In January 2011, shortly after the popular ouster of the Tunisian government, major street protests materialized in Sana’a, the Yemeni capital, to demand governmental changes. Protests spread to the traditionally restive south, with particularly aggressive protests in cities like Aden and Ta’izz. Initially, demonstrators protested against a plan to amend the constitution and over the country’s sluggish economy and high jobless rates. However, protests grew larger by late January and took on an increasingly pointed tone of criticism toward President Ali Abdullah Saleh.
In March, opposition groups presented a proposal that would see Saleh leave power peacefully, but Saleh refused to accept it. A number of prominent Yemeni government officials resigned over the violence used to disperse protests. On 18 March 45 protesters were shot dead in Sana’a. Several days later, Saleh indicated that he would be willing to leave power by the end of the year or even sooner, but he later affirmed that he would not step down. By the end of March, six of Yemen’s 18 governorates were out of the government’s control, officials said.
In April, the Gulf Cooperation Council attempted to mediate an end to the crisis, drafting several proposals for a transition of power. Toward the end of the month, Saleh signaled he would accept a plan that would see him leave power one month after signing and provided for a national unity government in the lead-up to elections. By the end of the month, though, Saleh reversed course and the government announced he would not sign it, putting the GCC initiative on hold.
In early May, officials again indicated that Saleh would sign the GCC deal, and the opposition agreed to sign as well if Saleh signed it personally in his capacity as president. However, Saleh again backed away.
On 23 May, a day after Saleh refused to sign the transition agreement, Sheikh Sadiq al-Ahmar, the head of the Hashid tribal federation, one of the most powerful tribes in the country, declared support for the opposition and his armed supporters came into conflict with loyalist security forces in the capital Sana’a after Saleh ordered al-Ahmar’s arrest. Heavy street fighting ensued, which included artillery and mortar shelling. The militiamen had surrounded and blocked off several government buildings in the capital and people on the ground were reporting that it looked like the situation was deteriorating into a civil war.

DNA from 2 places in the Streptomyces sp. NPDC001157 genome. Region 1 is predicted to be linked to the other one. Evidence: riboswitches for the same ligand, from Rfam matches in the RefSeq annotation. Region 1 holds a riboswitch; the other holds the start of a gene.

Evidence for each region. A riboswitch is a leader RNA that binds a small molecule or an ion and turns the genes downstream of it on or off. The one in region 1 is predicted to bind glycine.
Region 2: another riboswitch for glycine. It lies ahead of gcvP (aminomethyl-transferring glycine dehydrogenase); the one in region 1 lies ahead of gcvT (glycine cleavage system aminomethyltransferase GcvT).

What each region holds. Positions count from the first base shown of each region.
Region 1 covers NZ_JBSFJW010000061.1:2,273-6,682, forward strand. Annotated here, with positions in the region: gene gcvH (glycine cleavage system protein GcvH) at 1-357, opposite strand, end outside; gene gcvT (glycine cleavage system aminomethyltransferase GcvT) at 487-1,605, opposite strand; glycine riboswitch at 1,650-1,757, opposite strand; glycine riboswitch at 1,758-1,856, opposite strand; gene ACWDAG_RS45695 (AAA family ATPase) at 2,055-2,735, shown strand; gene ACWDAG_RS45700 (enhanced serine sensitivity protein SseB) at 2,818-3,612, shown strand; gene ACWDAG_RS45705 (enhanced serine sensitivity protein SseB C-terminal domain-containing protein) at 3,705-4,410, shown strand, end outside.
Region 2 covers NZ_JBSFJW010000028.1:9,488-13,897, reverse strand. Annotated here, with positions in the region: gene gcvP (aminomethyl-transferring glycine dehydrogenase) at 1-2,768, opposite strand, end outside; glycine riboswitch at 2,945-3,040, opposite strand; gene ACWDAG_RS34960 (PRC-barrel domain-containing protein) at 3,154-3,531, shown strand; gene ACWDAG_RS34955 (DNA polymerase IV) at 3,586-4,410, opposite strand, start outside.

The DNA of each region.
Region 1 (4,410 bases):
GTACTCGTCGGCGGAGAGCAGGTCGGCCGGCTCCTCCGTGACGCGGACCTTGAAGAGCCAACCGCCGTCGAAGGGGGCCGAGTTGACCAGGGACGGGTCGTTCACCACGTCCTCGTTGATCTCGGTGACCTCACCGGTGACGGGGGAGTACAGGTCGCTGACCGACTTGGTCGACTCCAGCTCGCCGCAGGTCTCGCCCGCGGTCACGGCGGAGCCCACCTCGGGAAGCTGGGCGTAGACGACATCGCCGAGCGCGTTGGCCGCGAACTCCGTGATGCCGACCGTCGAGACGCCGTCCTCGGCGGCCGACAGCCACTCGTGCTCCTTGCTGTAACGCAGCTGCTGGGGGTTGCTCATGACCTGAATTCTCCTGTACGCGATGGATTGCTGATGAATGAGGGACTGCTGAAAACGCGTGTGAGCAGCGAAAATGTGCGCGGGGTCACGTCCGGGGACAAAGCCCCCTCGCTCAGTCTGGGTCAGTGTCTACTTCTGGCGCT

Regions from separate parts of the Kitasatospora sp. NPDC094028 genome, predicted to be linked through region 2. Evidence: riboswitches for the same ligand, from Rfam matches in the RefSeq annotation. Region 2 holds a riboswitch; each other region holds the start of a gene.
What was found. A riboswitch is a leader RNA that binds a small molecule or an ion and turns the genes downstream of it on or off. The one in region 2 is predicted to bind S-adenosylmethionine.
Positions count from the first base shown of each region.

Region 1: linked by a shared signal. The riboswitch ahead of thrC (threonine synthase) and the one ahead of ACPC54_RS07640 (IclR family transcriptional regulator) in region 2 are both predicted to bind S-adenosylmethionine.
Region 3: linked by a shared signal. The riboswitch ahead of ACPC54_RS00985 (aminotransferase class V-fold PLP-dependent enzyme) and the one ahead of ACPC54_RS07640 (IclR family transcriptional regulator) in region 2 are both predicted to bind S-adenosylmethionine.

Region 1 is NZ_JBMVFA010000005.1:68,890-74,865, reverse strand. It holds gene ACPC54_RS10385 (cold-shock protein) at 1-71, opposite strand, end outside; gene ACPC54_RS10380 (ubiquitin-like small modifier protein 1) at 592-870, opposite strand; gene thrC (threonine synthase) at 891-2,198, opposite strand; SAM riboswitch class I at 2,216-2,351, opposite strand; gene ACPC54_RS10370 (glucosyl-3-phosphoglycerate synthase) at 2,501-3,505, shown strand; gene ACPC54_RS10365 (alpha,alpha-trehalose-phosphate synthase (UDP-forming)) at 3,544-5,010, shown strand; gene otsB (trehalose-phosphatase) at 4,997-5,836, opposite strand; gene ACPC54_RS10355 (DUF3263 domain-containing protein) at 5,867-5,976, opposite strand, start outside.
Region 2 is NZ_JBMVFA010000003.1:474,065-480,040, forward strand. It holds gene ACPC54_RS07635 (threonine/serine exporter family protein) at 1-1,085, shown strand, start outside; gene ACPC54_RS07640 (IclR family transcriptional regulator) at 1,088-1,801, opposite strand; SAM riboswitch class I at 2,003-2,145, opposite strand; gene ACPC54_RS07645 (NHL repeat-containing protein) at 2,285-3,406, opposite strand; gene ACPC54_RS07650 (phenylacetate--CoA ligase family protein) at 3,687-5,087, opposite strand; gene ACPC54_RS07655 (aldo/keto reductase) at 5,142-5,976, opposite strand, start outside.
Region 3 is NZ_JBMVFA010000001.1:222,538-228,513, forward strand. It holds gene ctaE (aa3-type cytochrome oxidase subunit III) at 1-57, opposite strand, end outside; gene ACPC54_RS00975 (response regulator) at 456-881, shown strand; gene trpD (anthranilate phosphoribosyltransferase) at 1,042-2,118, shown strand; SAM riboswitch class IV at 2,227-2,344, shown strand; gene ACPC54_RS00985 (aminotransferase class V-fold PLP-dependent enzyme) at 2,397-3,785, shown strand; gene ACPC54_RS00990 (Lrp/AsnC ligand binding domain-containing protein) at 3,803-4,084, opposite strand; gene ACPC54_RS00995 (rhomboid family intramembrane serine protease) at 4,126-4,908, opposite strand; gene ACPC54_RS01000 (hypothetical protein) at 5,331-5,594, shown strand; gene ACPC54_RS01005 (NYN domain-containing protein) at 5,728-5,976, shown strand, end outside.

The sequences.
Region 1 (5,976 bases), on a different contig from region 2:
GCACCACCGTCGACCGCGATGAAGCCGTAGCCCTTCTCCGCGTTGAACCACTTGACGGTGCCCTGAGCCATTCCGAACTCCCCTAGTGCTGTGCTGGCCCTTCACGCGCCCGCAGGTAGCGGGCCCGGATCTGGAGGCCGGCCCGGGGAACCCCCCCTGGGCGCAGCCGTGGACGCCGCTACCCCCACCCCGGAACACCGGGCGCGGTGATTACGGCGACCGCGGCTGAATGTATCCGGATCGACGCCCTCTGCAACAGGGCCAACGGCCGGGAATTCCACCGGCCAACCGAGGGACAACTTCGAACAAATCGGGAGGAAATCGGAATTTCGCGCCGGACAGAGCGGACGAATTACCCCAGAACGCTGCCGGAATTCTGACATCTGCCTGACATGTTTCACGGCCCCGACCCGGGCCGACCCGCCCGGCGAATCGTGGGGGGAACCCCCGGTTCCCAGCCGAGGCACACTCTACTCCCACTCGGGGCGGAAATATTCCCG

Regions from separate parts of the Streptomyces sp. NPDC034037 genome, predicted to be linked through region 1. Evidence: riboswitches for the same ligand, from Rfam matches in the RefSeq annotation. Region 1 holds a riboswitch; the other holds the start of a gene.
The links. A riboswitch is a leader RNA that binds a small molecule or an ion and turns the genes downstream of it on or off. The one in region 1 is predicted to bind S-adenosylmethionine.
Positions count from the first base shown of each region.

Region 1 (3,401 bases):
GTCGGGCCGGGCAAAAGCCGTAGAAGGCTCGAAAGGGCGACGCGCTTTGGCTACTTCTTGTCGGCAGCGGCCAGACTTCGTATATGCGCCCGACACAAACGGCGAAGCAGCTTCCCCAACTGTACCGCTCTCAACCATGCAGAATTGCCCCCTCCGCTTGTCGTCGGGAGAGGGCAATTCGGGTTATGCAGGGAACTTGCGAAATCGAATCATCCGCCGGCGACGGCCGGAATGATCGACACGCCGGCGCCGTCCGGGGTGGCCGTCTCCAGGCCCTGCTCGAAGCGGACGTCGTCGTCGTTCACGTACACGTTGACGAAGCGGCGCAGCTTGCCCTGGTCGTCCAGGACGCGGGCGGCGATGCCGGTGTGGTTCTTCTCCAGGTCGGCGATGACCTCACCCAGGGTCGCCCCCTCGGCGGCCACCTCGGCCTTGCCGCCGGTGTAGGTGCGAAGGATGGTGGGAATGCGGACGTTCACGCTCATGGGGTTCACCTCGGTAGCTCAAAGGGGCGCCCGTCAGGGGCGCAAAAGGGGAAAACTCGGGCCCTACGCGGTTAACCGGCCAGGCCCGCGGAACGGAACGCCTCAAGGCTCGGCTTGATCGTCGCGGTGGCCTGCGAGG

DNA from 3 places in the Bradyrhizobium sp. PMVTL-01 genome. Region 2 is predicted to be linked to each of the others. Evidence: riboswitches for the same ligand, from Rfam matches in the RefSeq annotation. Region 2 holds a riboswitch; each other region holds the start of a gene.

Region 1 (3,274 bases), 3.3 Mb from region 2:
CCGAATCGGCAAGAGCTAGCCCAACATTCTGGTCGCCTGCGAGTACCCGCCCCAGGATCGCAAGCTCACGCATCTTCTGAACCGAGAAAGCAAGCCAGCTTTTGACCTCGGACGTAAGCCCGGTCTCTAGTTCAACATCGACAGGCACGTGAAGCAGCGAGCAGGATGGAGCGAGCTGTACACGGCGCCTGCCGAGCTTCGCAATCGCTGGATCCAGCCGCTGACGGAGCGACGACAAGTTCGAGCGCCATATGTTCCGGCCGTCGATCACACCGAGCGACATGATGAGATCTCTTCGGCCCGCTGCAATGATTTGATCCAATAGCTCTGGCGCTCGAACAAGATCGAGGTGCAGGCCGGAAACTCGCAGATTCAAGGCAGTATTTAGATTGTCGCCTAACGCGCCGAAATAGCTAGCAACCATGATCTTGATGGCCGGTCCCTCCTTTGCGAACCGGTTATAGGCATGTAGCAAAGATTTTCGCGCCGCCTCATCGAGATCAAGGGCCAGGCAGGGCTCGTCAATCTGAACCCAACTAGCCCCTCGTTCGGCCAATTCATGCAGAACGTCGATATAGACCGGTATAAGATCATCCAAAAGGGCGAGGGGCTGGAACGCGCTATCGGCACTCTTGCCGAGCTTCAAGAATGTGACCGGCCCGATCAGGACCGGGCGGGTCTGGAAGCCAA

Presidential Palace assassination attempt
On 3 June, a bombing at the presidential palace left Saleh injured and seven other top government officials wounded. Saleh, the prime minister, the deputy prime minister, the parliament chief, the governor of Sana’a and a presidential aide were wounded while they were praying at a mosque inside the palace compound. Saleh was initially said to be injured in the neck and treated on the scene; later reports indicated his wounds were far more severe – including a collapsed lung and burns over 40% of his body. Four presidential guards and Sheikh Ali Mohsen al-Matari, an imam at the mosque, were killed.
On 18 September troops loyal to president Saleh opened fire on protesters in Sanaa, killing at least 26 people and injuring hundreds. Witnesses said security forces and armed civilians opened fire on protesters who left Change Square, where they had camped since February demanding regime change, and marched towards the city centre. Earlier on that day.
Return of Ali Abdullah Saleh
On 23 September, Yemeni state-television announced that Saleh had returned to the country after three months amid increasing turmoil in a week that saw increased gun battles on the streets of Sana’a and more than 100 deaths.
On 23 November 2011, Saleh flew to Riyadh in Saudi Arabia to sign the Gulf Cooperation Council plan for political transition, which he had previously spurned. Upon signing the document, he agreed to legally transfer the powers of the presidency to his deputy, Vice President Abdu-Rabbo Mansour al-Hadi within 30 days and formally step down by the presidential elections on 21 February 2012, in exchange of immunity from prosecution for him and his family.
On 21 January 2012, the Assembly of Representatives of Yemen approved the immunity law. It also nominated Vice President Hadi as its candidate for the upcoming presidential election.